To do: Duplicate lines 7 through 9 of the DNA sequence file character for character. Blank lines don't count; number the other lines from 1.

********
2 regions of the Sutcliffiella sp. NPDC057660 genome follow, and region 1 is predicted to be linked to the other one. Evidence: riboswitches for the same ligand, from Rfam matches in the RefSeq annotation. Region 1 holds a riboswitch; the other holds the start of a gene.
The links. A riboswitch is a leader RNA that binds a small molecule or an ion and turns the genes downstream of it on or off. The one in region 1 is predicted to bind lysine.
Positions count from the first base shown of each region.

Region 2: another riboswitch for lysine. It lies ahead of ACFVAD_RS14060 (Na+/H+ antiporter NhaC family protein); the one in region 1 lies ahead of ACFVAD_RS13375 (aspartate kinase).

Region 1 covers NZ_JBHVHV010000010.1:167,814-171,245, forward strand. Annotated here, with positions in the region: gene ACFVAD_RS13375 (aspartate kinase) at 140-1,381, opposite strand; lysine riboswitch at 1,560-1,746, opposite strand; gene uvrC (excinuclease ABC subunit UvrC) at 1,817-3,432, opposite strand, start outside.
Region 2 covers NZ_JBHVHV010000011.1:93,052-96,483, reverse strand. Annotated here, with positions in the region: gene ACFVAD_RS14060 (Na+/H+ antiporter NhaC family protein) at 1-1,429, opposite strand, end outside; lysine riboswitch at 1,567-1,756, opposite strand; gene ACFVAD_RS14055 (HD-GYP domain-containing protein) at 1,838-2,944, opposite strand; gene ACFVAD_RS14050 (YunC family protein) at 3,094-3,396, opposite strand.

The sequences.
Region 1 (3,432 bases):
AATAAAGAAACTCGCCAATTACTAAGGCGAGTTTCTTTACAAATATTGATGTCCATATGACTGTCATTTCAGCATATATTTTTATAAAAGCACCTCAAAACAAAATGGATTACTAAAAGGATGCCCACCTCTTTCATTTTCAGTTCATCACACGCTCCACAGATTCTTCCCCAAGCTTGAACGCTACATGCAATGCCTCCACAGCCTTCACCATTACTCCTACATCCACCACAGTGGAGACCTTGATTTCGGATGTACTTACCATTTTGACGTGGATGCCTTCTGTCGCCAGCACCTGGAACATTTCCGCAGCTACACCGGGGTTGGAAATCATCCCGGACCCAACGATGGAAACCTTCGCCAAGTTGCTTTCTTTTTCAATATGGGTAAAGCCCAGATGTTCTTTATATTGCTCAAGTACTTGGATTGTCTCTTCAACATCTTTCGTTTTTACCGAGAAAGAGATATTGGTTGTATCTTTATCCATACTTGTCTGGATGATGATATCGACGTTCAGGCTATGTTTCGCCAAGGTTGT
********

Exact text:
The sequences.
Region 1 (3,432 bases):
AATAAAGAAACTCGCCAATTACTAAGGCGAGTTTCTTTACAAATATTGATGTCCATATGACTGTCATTTCAGCATATATTTTTATAAAAGCACCTCAAAACAAAATGGATTACTAAAAGGATGCCCACCTCTTTCATTTTCAGTTCATCACACGCTCCACAGATTCTTCCCCAAGCTTGAACGCTACATGCAATGCCTCCACAGCCTTCACCATTACTCCTACATCCACCACAGTGGAGACCTTGATTTCGGATGTACTTACCATTTTGACGTGGATGCCTTCTGTCGCCAGCACCTGGAACATTTCCGCAGCTACACCGGGGTTGGAAATCATCCCGGACCCAACGATGGAAACCTTCGCCAAGTTGCTTTCTTTTTCAATATGGGTAAAGCCCAGATGTTCTTTATATTGCTCAAGTACTTGGATTGTCTCTTCAACATCTTTCGTTTTTACCGAGAAAGAGATATTGGTTGTATCTTTATCCATACTTGTCTGGATGATGATATCGACGTTCAGGCTATGTTTCGCCAAGGTTGT